I used to be a body, but now I’m a host.

I was short of breath, lethargic. Maybe it was winter in Illinois. A particularly dark and blaring Arctic wind whipping down the chimney and snuffing out the flames. The mums on the back porch I neglected to put away for the season like icicles. Brittle, fragile. One step two step one step two step. Shaving, putting on my socks, making a sandwich were all chores. 64 years on this earth. A few shoulder surgeries, irritated old football injuries. A few heart attacks, mostly after I got bumped teaching high school business math down to teach middle school literature. No blockage, only stress. Some chipped teeth, mostly from the midnight popcorn binges. I was doing ok all things considered.

But this was different.

Open heart surgery in the dingy East St. Louis (saintless?) hospital, a new valve in my heart. A pig valve. It was an immigrant, a foreigner that helped keep me alive. I welcomed it in. Doctors said I would fully recover, this wasn’t a new beginning, starting over. Me and the pig valve as one.

Oh, but that shadow. The cardiologist was my son’s college roommate. What are the chances. He took an extra look over everything. Needing to pay me back for the bottomless potato chips and mountain dew of his college experience.

That shadow in my lower abdomen was odd. Where shadows are typically other organs, pumping and gurgling and doing their best in a symphony of functionality.

Scans and biopsies later, I was still holding a teddy bear to my chest, a post heart surgery hug, when they came back with the news. Kidney cancer. A silent killer. They used those words. I noticed those words. My ears rang. On my bones. Metastatic. That is an ugly word.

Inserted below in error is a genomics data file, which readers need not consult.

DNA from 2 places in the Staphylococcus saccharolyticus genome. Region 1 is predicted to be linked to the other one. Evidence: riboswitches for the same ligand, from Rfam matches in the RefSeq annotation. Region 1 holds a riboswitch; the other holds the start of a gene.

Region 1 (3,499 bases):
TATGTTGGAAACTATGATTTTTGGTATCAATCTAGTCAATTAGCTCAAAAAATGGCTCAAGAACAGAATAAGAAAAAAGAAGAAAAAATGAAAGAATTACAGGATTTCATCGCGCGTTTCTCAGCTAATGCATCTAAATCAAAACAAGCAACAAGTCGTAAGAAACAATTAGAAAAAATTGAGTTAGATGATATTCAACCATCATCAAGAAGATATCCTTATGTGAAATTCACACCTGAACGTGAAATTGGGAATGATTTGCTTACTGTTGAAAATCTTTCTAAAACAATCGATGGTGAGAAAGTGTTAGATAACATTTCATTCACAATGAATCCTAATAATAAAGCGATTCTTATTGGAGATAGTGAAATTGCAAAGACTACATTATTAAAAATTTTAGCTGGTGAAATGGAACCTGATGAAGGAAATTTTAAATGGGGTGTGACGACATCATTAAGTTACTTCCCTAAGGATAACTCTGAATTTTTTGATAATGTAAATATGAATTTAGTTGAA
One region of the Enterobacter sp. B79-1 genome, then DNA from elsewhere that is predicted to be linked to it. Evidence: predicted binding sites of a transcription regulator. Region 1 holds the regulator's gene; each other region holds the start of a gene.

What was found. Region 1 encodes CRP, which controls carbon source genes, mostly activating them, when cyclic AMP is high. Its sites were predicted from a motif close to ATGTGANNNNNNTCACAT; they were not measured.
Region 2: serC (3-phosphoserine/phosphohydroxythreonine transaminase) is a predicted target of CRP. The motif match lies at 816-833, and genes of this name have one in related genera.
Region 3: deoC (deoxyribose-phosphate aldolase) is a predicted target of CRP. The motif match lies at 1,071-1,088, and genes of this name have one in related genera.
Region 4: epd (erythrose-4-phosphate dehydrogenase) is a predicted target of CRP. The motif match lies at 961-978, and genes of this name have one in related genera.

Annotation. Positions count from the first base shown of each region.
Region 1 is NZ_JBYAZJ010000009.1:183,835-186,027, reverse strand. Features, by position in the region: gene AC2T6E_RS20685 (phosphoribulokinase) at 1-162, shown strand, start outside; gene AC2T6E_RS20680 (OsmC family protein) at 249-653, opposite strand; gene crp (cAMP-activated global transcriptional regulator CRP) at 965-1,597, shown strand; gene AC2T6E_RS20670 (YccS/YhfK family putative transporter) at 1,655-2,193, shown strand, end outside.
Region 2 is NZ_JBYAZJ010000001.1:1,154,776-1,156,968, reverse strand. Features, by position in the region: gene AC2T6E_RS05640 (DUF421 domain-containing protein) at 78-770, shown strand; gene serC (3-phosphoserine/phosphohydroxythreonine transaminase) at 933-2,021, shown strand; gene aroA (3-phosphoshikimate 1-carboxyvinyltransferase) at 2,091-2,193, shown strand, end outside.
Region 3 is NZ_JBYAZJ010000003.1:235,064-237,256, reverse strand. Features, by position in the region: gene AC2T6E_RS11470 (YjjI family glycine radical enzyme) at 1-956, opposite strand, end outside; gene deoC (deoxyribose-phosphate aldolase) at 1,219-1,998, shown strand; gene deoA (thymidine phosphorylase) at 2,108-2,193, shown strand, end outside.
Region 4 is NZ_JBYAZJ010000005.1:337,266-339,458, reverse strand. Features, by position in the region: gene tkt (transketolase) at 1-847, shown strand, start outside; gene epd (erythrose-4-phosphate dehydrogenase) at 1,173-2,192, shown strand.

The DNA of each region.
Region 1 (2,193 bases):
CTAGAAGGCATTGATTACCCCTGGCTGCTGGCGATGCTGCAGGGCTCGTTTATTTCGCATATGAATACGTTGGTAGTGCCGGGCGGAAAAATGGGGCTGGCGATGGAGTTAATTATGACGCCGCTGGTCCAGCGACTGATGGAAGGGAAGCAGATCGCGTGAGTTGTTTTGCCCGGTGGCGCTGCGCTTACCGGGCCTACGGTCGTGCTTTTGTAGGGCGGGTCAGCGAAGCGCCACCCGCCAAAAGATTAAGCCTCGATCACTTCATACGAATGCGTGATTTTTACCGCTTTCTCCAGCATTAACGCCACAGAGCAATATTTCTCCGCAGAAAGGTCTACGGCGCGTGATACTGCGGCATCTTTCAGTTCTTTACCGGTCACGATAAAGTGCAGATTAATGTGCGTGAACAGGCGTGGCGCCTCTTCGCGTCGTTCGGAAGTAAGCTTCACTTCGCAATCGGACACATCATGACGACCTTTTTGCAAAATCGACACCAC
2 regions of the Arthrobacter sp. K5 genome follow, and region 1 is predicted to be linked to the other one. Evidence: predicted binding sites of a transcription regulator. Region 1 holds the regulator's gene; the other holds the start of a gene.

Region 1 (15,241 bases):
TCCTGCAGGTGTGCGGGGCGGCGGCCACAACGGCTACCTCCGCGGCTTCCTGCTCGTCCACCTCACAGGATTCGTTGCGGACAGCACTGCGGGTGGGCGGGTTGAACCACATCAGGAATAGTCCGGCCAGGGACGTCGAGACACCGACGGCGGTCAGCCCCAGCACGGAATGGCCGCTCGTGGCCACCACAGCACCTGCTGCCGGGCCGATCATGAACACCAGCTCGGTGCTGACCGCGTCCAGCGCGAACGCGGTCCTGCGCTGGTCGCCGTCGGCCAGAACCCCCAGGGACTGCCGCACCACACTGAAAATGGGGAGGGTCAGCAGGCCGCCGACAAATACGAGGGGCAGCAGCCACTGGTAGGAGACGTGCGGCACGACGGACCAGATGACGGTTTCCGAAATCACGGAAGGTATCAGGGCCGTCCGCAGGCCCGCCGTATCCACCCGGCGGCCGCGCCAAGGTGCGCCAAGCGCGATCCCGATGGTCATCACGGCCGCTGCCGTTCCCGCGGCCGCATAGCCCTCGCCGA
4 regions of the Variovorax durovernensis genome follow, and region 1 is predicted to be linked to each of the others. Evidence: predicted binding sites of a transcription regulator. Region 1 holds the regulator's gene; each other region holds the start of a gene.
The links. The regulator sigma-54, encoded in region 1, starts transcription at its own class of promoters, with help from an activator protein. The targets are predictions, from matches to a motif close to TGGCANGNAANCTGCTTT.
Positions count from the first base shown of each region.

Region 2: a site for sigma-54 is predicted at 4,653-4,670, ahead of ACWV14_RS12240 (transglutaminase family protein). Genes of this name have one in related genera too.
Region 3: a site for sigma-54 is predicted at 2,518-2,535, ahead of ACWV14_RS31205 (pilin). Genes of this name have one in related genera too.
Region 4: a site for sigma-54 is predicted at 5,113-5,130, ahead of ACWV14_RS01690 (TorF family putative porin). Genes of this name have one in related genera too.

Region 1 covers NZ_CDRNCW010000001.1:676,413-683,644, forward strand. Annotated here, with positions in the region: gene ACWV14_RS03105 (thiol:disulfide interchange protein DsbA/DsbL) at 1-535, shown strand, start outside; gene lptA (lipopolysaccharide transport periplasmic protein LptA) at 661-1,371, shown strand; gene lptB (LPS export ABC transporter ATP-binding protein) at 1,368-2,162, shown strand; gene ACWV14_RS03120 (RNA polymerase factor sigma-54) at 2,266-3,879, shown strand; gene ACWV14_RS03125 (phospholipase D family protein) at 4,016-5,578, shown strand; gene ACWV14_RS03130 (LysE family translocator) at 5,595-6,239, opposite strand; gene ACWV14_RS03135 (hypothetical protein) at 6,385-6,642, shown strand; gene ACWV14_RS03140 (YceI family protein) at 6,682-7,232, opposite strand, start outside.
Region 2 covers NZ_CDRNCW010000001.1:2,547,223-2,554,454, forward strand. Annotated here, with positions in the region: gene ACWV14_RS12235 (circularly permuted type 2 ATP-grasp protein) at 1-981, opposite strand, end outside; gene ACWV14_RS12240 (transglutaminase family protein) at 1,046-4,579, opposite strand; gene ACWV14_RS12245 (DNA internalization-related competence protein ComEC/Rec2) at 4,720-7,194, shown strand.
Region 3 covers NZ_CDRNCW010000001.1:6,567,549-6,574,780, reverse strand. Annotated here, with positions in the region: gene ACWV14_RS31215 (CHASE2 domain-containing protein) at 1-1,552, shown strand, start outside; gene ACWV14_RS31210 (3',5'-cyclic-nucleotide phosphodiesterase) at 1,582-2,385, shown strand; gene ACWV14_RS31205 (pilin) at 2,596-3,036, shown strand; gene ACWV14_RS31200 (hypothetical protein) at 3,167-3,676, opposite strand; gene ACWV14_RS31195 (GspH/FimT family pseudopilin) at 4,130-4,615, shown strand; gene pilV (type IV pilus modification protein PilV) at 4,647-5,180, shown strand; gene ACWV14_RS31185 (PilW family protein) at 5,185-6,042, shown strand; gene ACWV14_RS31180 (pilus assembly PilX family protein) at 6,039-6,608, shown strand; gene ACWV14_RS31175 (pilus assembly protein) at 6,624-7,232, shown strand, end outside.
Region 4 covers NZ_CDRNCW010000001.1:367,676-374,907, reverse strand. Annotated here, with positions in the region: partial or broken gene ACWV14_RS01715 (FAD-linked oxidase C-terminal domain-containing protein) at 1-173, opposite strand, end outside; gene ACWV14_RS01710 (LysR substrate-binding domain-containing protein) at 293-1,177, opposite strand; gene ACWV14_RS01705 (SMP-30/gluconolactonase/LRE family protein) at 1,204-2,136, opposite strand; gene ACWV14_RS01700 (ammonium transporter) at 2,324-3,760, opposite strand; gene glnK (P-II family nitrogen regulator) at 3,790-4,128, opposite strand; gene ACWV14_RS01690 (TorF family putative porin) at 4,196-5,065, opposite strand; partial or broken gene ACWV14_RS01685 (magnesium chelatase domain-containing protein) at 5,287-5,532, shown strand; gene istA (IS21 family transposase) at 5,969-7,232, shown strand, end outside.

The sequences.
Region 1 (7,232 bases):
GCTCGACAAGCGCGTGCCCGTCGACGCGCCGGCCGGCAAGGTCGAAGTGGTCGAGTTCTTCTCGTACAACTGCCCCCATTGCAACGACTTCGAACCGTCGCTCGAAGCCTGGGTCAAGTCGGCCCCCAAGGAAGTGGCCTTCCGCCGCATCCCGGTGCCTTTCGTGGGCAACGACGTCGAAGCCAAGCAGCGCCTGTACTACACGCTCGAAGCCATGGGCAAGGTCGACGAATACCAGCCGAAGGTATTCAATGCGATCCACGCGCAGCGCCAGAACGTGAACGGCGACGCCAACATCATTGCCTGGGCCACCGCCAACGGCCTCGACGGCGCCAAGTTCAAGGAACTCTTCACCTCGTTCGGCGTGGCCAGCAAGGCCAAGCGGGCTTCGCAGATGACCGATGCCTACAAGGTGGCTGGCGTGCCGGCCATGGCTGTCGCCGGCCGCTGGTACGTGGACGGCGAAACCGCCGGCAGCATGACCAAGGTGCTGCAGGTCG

Making it through open heart surgery only to realize my kidney had betrayed me, looked at its brother across the way and said, you can do this on your own. I’m out of here. Pump all the blood and urea and force all the good things in and bad things out, do double time, be up to the challenge.

Chemo. Surgery. Radiation. Radiation. The bone aches. Why does cancer parachute into different places. Maybe parachute is the wrong description. It indicates grace and ease. Maybe the better word is puncture. The cancer punctures my bone, penetrating in, making bore hole after bore hole. My 7th rib. Then 9th rib. Part of my pelvis. My humorous. It’s like a scattershot approach, drill bit after drill bit. Shrapnel.

Then it showed up in my lung. And then it decided to take hold of my bladder. Did my body let it? Was I asleep at the wheel, focusing on trying to live, stay upbeat for my family? How did that happen? A second primary cancer. Quite rare. Go by a lottery ticket.

More scorching. This body is tired. Burned from the million watts of nanoparticles throbbing through it. Burrowing different holes. Changing my cell structure, the fabric of my body.

Time passes. More chemicals. Different pills. And all I’m hungry for is donuts.

Then the third primary cancer diagnosis comes. Prostate. The doctors look at my body, the students look at my body. They marvel at how I’m alive. The pain keeps me on patches and pills. I sleep. Or rest. I drive some days, and ride other days. My laugh, breathing in quickly, I feel the constriction of my lung in the place of cancer.

I lose a vertebrate. I learn to walk again.

I gain pins in my leg. I learn to walk again.

I get a brand new femur, straight custom from Germany. I learn to walk again.

What will come next.

Giving in and letting go are different things.

I used to be a body, but now I’m a host.

Cancer | New Scientist
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